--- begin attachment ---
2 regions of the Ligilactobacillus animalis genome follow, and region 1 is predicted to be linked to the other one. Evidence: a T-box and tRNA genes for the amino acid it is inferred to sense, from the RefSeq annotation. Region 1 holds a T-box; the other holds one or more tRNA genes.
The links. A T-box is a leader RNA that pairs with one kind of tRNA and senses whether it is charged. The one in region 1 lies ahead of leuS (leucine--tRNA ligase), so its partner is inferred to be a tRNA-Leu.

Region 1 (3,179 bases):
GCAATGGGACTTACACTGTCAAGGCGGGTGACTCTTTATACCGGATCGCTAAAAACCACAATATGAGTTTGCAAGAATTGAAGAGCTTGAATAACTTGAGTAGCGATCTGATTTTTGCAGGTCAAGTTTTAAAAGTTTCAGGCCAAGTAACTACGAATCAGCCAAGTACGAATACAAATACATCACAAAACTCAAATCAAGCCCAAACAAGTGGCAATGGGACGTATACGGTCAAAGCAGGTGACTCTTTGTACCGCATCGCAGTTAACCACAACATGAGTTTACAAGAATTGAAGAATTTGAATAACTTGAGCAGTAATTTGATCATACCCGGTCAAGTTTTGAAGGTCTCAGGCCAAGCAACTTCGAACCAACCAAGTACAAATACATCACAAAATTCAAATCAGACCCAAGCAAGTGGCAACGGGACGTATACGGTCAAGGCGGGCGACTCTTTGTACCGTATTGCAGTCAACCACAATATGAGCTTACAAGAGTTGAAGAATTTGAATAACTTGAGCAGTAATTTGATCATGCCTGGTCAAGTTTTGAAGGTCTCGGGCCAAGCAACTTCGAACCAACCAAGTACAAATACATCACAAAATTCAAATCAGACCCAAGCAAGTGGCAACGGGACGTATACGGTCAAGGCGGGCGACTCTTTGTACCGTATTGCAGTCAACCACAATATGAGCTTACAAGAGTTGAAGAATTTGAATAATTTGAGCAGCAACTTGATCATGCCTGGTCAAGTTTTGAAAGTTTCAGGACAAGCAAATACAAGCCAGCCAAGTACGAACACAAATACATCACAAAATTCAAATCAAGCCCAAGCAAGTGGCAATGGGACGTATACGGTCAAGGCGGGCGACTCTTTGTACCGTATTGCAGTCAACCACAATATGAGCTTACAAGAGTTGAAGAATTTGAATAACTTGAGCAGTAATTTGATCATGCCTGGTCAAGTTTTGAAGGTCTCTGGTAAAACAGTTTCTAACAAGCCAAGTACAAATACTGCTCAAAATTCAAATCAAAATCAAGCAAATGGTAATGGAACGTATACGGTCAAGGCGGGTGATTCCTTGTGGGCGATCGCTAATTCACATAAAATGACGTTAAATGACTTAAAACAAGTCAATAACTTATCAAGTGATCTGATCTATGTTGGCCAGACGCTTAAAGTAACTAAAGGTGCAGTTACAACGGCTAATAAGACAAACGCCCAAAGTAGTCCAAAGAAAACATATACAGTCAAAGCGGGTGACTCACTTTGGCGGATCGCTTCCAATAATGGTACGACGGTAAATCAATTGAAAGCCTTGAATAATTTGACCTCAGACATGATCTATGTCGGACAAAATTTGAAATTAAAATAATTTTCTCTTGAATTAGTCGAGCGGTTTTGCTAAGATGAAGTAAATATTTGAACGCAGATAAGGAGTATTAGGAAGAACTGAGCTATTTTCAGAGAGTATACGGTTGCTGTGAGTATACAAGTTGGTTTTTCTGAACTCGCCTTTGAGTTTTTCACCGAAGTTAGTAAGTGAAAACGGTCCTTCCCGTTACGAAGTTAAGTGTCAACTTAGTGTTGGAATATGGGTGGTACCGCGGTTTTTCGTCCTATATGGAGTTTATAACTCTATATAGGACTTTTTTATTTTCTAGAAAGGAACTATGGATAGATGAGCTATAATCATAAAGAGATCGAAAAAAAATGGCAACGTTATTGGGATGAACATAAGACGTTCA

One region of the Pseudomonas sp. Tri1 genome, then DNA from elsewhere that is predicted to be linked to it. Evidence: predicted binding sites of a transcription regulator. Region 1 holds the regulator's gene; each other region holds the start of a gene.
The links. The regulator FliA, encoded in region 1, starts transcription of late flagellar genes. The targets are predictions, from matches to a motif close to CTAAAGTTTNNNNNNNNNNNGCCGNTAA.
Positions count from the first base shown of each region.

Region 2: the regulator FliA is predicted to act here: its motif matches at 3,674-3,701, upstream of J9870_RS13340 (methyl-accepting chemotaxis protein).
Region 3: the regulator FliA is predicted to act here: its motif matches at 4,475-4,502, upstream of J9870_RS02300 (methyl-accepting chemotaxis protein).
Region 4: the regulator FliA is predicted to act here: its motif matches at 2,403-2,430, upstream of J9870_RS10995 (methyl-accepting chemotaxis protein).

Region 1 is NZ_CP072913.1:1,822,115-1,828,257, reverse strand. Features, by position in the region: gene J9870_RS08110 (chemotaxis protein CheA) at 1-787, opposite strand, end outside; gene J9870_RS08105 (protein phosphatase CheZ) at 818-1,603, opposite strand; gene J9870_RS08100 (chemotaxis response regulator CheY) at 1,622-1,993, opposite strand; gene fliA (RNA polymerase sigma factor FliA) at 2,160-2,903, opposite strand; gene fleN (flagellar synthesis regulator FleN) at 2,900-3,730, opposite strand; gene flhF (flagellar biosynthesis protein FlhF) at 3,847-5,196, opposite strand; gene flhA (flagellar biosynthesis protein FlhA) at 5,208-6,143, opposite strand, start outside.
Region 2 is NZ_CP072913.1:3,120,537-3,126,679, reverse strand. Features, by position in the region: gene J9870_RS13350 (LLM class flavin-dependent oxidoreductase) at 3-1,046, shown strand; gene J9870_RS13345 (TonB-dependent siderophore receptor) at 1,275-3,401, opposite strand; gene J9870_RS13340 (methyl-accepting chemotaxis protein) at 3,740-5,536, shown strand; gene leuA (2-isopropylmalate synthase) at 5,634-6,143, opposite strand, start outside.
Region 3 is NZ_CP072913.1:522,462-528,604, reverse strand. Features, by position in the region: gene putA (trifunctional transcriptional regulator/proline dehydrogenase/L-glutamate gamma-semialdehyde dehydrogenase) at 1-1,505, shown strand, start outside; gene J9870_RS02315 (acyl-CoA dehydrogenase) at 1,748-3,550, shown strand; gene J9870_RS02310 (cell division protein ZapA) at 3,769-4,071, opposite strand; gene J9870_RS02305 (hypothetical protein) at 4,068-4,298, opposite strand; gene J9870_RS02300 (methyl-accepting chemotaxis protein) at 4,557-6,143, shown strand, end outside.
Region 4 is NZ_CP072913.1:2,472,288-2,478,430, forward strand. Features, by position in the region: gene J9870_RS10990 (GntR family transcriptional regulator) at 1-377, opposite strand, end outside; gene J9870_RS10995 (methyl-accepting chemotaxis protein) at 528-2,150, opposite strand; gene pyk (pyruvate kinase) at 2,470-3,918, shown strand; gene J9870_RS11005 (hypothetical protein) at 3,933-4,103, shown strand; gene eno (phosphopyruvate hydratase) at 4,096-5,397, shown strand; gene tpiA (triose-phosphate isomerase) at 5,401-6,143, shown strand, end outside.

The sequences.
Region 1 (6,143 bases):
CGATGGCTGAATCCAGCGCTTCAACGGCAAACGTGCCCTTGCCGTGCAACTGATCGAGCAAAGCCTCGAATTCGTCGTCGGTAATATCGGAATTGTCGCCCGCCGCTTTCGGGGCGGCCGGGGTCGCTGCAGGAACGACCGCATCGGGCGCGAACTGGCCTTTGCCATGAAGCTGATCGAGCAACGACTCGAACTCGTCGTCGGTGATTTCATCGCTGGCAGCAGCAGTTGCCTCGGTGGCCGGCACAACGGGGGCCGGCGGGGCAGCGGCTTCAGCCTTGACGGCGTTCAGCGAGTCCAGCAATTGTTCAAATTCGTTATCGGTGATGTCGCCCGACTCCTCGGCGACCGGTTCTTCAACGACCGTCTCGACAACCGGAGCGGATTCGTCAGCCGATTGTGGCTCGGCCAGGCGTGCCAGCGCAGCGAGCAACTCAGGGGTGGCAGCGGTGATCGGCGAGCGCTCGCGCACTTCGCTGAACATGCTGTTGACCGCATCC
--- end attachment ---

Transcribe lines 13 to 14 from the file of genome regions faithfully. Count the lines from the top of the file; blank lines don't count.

Region 3 is NZ_CP072913.1:522,462-528,604, reverse strand. Features, by position in the region: gene putA (trifunctional transcriptional regulator/proline dehydrogenase/L-glutamate gamma-semialdehyde dehydrogenase) at 1-1,505, shown strand, start outside; gene J9870_RS02315 (acyl-CoA dehydrogenase) at 1,748-3,550, shown strand; gene J9870_RS02310 (cell division protein ZapA) at 3,769-4,071, opposite strand; gene J9870_RS02305 (hypothetical protein) at 4,068-4,298, opposite strand; gene J9870_RS02300 (methyl-accepting chemotaxis protein) at 4,557-6,143, shown strand, end outside.
Region 4 is NZ_CP072913.1:2,472,288-2,478,430, forward strand. Features, by position in the region: gene J9870_RS10990 (GntR family transcriptional regulator) at 1-377, opposite strand, end outside; gene J9870_RS10995 (methyl-accepting chemotaxis protein) at 528-2,150, opposite strand; gene pyk (pyruvate kinase) at 2,470-3,918, shown strand; gene J9870_RS11005 (hypothetical protein) at 3,933-4,103, shown strand; gene eno (phosphopyruvate hydratase) at 4,096-5,397, shown strand; gene tpiA (triose-phosphate isomerase) at 5,401-6,143, shown strand, end outside.